* Move will be considered if cash increases - Klarman
* Firm currently has about 30 percent in cash
By Svea Herbst-Bayliss
BOSTON, May 18 (Reuters) - Legendary hedge fund manager Seth Klarman said he may consider returning money to investors if the amount of cash held by portfolios at his Baupost Group increases.
Klarman, whose average double-digit returns for more than two decades have made made him one of the hedge fund industry’s biggest stars, said the $22 billion fund currently has roughly one-third in cash.
“We are thinking about actually returning it if it got higher,” Klarman, who rarely speaks in public, said at the CFA Institute’s annual conference in Boston on Tuesday. “We are trying to walk a tightrope.”
In a wide-ranging talk, he said he sees few bargains in the current environment and forecast the stock market could suffer another lost decade without any gains.
While he may not be a born worrier, Klarman said he has long pondered the size of his fund and how effectively large pools of money can be invested.
“I’ve always thought that size was a negative,” he said, adding that bigger size often means investors become less nimble.
Klarman would not be the first to return money at a time when hedge funds are becoming more popular with investors because they often promise to outperform traditional investments during market turmoil.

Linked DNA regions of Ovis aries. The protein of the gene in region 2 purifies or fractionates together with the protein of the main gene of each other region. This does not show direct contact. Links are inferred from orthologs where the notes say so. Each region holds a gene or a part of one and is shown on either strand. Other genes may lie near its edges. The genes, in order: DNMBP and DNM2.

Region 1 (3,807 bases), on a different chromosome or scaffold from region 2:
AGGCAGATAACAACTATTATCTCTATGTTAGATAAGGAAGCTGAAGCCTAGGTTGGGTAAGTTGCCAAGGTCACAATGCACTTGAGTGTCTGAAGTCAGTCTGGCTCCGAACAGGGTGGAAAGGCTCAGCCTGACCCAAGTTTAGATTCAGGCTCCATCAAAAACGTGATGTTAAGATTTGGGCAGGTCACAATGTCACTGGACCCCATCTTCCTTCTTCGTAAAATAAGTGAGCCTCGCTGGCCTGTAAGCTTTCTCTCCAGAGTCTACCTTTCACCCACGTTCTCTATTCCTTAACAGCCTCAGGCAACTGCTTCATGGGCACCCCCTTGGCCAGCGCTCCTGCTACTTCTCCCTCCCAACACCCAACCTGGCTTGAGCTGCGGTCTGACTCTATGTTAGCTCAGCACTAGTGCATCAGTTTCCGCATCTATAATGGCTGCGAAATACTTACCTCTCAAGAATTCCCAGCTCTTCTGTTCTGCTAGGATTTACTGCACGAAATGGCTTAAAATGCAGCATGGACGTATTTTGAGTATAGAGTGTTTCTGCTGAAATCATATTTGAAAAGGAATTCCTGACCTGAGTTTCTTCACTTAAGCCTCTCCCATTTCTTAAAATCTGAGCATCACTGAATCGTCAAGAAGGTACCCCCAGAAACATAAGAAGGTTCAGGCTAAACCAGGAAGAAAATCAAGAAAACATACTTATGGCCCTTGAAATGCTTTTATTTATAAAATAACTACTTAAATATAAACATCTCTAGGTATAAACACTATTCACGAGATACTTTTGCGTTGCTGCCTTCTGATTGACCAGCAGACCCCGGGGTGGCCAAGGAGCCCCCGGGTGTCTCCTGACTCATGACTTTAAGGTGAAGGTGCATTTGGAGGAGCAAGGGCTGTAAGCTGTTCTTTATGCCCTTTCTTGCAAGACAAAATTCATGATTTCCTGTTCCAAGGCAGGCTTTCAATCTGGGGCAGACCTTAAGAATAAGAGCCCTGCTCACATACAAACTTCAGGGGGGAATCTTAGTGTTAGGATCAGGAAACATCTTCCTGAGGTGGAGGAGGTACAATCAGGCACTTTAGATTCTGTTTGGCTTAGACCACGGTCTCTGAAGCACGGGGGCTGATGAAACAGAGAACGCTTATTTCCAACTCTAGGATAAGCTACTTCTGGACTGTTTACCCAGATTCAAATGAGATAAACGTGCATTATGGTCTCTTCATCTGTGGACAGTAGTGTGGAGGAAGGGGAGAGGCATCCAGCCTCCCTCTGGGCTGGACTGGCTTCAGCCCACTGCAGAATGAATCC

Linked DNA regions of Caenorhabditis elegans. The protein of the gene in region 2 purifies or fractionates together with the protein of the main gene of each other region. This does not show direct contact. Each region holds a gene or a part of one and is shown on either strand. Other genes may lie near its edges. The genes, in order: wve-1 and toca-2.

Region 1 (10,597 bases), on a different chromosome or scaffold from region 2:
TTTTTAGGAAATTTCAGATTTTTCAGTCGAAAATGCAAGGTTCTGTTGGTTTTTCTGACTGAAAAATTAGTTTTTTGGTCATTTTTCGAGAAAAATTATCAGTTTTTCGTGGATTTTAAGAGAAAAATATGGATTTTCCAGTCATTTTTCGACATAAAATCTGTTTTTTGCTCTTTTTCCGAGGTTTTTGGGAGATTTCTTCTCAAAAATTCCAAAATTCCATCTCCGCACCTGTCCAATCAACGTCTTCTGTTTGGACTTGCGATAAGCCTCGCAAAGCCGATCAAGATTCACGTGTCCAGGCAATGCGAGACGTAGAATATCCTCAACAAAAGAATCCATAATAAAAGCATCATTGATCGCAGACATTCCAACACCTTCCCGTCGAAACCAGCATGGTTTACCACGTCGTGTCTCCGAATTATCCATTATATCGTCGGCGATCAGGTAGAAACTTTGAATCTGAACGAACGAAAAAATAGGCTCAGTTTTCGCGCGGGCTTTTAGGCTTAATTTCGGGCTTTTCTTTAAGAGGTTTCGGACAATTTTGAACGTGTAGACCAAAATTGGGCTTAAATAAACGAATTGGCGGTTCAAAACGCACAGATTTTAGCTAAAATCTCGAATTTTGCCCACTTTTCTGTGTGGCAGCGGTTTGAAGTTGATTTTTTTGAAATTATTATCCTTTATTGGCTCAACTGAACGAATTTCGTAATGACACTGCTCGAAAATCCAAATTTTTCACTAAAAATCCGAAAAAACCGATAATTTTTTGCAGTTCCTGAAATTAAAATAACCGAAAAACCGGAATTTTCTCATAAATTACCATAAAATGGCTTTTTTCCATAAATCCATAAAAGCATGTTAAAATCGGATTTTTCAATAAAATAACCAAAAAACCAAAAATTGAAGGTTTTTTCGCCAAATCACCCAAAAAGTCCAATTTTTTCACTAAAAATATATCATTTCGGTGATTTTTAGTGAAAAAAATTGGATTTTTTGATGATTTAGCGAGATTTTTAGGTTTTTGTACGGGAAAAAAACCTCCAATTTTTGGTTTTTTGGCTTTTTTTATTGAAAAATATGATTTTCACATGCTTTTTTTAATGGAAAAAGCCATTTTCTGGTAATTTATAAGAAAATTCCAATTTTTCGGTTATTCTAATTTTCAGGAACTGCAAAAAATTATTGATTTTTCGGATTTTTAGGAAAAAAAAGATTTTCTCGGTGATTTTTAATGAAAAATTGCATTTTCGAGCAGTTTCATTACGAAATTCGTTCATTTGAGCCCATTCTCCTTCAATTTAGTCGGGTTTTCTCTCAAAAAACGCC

For decades, Klarman’s fund has been largely off limits to new investors as he and his partners have carefully controlled the size of the firm. He started it in 1982 with $27 million and has averaged 20 percent annual gains ever since. In 2007, amid the depths of the credit crash, Baupost had its best year, gaining 52 percent.
But before the financial crisis hit markets, the firm opened up to new investors for the first time in years, Klarman said, deciding that more capital might be helpful to pursue certain investment opportunities. “We went to our wait list for the first time” in years, he recalled.
In hindsight, the move proved especially smart, as it would have been extremely difficult to raise new money at the height of the financial crisis, he added.
As the financial crisis sent markets tumbling in 2008, hedge fund investors pulled billions of dollars out of the $1.6 trillion industry.
Since launching his investment career after graduating from Harvard Business School in 1982, Klarman has focused exclusively on finding inexpensive out-of-favor stocks and bonds with room to grow. At the moment, one area Baupost is considering is private commercial real estate, Klarman said.
Throughout the fund’s history, Klarman said his managers have generally preferred to play it safe, hedging against unlikely but potentially catastrophic events.
Currently, he is worried about the prospect of rising prices and said his firm’s cautious outlook still prevails.
“We’d rather underperform a huge bull market than get clobbered in a bear market,” he said. (Reporting by Svea Herbst-Bayliss; editing by John Wallace)